The new Premier League season begins in just under a month and that prospect whether tantalising or harrowing, depending on your allegiances, means that the big league’s 30th birthday is also just around the corner.
Now in its fourth decade, the Premier League is recognised as the biggest in the world with an audience of 3 billion+ from 188 out of the 193 countries recognised by the UN, tuning in to games over the course of the season.
This is complemented by a slick international marketing campaign that is unique to different territories and highly engaging.
However, 30 years ago, this reality was the stuff of fantasy for Premier League chiefs who were looking to marketing agencies to improve football’s reach, at a time when the sport’s potential had been largely left untapped.
The ‘slum sport’ and the Italia 90 revolution
During the late 1980s, English football was headed into sharp decline.
Stadiums were crumbling, finances were precarious, and attendances were plummeting.
A European ban meant that many of the English game’s biggest stars were seeking pastures new on the continent or north of the border, reducing the quality of First Division football.
Meanwhile, hooliganism was rife, which turned many fans away from football and the violence prompted the Times to brand it as a ‘slum sport’.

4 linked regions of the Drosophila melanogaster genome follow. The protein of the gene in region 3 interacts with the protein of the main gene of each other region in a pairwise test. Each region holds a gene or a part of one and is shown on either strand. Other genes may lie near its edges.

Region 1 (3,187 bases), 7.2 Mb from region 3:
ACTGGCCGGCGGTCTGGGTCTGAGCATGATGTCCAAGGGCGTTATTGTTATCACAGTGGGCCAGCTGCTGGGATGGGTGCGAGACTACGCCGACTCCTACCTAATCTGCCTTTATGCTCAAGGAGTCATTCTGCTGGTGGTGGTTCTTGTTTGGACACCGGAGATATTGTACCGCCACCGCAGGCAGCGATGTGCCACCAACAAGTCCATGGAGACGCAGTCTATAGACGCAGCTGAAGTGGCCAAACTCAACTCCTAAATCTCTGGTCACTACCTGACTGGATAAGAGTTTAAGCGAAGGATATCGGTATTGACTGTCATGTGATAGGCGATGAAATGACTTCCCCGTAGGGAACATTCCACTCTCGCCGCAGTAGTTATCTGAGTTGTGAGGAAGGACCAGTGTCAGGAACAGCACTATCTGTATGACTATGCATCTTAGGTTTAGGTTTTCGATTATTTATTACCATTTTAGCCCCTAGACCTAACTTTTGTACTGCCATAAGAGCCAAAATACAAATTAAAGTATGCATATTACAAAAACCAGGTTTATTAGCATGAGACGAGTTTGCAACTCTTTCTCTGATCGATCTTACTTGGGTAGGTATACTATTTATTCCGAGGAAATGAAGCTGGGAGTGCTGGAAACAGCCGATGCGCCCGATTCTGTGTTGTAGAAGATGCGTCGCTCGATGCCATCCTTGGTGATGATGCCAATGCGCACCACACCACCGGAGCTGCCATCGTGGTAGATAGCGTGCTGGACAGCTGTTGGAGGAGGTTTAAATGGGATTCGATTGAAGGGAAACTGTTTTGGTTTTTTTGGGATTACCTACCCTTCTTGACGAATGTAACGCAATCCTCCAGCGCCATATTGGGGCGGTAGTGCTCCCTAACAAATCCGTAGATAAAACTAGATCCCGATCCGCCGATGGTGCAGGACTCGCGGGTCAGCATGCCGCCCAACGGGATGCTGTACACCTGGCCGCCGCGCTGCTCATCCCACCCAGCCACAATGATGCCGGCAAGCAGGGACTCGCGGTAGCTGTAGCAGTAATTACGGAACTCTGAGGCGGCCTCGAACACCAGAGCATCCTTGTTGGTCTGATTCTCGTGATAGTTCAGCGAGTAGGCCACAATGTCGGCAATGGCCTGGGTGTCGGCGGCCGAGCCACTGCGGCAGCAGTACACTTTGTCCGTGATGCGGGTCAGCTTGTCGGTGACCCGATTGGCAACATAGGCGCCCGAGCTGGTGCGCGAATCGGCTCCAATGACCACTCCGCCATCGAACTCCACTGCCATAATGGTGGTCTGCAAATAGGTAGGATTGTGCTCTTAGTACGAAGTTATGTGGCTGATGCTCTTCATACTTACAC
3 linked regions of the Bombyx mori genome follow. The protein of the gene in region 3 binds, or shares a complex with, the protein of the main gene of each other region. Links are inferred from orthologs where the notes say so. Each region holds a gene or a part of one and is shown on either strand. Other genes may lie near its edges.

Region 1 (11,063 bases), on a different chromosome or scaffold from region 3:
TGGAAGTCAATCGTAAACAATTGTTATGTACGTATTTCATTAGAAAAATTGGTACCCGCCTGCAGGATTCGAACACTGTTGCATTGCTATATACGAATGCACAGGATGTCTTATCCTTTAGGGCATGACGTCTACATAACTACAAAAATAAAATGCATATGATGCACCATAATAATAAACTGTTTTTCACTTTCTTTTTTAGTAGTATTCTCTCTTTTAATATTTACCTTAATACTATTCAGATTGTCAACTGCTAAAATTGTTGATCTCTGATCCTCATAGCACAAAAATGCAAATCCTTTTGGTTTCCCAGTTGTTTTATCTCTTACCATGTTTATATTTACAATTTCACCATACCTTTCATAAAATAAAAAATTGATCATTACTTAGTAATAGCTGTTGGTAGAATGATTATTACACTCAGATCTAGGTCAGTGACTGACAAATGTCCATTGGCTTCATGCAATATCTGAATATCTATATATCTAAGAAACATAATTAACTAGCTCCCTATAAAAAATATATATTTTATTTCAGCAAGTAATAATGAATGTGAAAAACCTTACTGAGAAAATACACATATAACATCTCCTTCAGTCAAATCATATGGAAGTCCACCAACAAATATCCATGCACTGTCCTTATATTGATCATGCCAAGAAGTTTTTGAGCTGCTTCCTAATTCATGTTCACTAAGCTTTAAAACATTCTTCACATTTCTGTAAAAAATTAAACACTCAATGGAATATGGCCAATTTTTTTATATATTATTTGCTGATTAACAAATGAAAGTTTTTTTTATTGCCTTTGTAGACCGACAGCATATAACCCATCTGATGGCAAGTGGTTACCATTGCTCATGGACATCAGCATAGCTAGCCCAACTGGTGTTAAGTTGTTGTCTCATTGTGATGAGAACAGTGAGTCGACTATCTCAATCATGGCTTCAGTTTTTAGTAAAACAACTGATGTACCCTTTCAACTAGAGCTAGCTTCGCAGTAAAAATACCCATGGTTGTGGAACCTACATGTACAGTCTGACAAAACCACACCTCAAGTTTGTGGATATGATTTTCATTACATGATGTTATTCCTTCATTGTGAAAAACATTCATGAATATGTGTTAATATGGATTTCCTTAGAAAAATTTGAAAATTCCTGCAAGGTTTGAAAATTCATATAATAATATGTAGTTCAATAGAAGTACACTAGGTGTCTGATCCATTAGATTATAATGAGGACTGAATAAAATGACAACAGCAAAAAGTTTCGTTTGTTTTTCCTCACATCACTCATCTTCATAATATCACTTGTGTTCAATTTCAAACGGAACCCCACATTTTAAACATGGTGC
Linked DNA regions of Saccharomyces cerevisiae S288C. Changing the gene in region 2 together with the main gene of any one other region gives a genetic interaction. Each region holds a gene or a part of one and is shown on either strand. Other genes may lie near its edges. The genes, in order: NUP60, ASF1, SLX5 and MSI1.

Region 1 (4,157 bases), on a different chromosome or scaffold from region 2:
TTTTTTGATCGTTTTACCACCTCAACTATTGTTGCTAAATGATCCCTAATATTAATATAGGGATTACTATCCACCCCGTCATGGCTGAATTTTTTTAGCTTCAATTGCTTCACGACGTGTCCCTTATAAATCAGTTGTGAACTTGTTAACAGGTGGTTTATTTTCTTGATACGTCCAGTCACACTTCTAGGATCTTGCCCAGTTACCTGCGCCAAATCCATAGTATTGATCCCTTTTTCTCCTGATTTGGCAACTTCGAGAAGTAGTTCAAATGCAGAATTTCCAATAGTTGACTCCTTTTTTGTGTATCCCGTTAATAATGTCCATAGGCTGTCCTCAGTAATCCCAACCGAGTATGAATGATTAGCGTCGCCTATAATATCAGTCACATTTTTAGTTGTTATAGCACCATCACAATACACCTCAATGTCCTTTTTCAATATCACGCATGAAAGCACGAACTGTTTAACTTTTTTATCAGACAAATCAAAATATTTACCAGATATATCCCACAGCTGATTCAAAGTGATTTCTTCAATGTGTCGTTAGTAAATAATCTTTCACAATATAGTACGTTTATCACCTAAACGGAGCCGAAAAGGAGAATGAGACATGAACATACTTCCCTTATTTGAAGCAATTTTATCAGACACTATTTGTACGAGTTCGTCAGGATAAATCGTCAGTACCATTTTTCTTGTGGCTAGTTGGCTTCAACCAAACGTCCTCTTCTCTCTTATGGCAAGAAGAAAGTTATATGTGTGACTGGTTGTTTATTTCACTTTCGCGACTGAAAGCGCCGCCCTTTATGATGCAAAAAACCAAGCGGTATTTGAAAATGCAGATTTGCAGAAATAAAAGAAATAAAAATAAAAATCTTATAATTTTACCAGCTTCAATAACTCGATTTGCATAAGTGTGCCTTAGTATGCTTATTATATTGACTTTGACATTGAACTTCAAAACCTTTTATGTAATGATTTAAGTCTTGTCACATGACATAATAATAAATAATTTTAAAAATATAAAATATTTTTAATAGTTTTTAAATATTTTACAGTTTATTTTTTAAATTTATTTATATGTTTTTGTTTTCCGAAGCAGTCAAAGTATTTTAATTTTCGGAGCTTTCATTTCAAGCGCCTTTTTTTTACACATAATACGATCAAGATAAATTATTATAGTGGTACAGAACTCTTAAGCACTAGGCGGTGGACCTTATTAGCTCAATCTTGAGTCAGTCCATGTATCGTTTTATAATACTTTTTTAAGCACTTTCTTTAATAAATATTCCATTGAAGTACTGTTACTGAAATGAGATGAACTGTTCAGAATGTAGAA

However, Italia 90 marked a sea change as all of a sudden through England’s success and the country’s transfixion with the trials and tribulations of the World Cup that year, there was a marketing opportunity.
Jim White of the Telegraph noted that ‘lights [went] on in brains’ of the next generation of media and marketing moguls who spotted the mass appeal of football.
Up until 1992 the Football League had had four divisions, but a breakaway league was proposed by top-flight chairmen that year, as a means of bringing more money into the game and Rupert Murdoch’s BskyB, who saw the earning potential, were willing to bankroll it.
So, with the multi-million pound backing of Sky Television the clubs of the First Division broke away from the century old Football League to form the Premier League.